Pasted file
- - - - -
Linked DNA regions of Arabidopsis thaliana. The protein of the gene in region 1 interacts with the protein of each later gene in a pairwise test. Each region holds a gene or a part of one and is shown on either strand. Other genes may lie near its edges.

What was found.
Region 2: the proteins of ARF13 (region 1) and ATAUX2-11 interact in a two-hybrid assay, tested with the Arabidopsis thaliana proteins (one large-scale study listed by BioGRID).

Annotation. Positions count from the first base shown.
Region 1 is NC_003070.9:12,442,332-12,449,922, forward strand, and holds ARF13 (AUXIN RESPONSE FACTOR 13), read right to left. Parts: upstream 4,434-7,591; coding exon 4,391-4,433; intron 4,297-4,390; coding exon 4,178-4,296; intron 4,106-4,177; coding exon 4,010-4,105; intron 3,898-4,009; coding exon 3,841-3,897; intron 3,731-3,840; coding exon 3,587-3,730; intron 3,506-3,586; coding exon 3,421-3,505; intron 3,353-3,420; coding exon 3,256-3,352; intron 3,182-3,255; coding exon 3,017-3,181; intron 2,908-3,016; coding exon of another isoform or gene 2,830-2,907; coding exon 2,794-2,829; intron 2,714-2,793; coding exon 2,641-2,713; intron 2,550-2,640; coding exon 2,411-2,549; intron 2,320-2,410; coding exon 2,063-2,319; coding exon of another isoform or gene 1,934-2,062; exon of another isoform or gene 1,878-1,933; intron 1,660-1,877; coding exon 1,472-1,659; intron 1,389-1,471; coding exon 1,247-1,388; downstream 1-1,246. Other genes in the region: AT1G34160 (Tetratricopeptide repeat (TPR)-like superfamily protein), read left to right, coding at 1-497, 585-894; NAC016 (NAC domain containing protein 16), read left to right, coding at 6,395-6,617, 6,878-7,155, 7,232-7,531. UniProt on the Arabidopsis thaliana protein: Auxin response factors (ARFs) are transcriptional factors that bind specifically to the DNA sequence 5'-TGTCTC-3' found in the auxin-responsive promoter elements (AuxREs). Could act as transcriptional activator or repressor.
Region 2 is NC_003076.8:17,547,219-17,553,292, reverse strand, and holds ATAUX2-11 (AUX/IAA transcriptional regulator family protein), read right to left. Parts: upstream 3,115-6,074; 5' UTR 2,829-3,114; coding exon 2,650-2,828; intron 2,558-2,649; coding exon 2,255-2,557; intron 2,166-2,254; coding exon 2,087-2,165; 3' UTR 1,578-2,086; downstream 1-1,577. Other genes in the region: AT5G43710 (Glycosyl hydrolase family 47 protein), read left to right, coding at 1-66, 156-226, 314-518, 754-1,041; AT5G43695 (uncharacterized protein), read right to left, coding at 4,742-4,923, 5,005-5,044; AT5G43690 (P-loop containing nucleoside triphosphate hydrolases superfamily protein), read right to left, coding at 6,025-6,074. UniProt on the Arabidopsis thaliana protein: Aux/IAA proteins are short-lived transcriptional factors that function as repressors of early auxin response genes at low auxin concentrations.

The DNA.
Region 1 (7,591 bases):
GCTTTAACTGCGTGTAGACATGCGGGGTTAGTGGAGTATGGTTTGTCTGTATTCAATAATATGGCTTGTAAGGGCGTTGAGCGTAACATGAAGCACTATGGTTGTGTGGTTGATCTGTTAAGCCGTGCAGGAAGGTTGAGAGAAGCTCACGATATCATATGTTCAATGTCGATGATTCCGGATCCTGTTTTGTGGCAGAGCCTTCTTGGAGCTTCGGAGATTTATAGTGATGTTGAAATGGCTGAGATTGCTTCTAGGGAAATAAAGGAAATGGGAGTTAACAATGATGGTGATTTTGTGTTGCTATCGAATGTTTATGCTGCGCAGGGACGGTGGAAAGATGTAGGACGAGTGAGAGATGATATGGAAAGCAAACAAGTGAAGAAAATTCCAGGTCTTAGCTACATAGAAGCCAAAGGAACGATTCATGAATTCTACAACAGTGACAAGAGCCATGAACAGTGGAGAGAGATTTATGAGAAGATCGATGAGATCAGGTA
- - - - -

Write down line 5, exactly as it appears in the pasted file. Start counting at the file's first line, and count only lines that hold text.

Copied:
Region 1 is NC_003070.9:12,442,332-12,449,922, forward strand, and holds ARF13 (AUXIN RESPONSE FACTOR 13), read right to left. Parts: upstream 4,434-7,591; coding exon 4,391-4,433; intron 4,297-4,390; coding exon 4,178-4,296; intron 4,106-4,177; coding exon 4,010-4,105; intron 3,898-4,009; coding exon 3,841-3,897; intron 3,731-3,840; coding exon 3,587-3,730; intron 3,506-3,586; coding exon 3,421-3,505; intron 3,353-3,420; coding exon 3,256-3,352; intron 3,182-3,255; coding exon 3,017-3,181; intron 2,908-3,016; coding exon of another isoform or gene 2,830-2,907; coding exon 2,794-2,829; intron 2,714-2,793; coding exon 2,641-2,713; intron 2,550-2,640; coding exon 2,411-2,549; intron 2,320-2,410; coding exon 2,063-2,319; coding exon of another isoform or gene 1,934-2,062; exon of another isoform or gene 1,878-1,933; intron 1,660-1,877; coding exon 1,472-1,659; intron 1,389-1,471; coding exon 1,247-1,388; downstream 1-1,246. Other genes in the region: AT1G34160 (Tetratricopeptide repeat (TPR)-like superfamily protein), read left to right, coding at 1-497, 585-894; NAC016 (NAC domain containing protein 16), read left to right, coding at 6,395-6,617, 6,878-7,155, 7,232-7,531. UniProt on the Arabidopsis thaliana protein: Auxin response factors (ARFs) are transcriptional factors that bind specifically to the DNA sequence 5'-TGTCTC-3' found in the auxin-responsive promoter elements (AuxREs). Could act as transcriptional activator or repressor.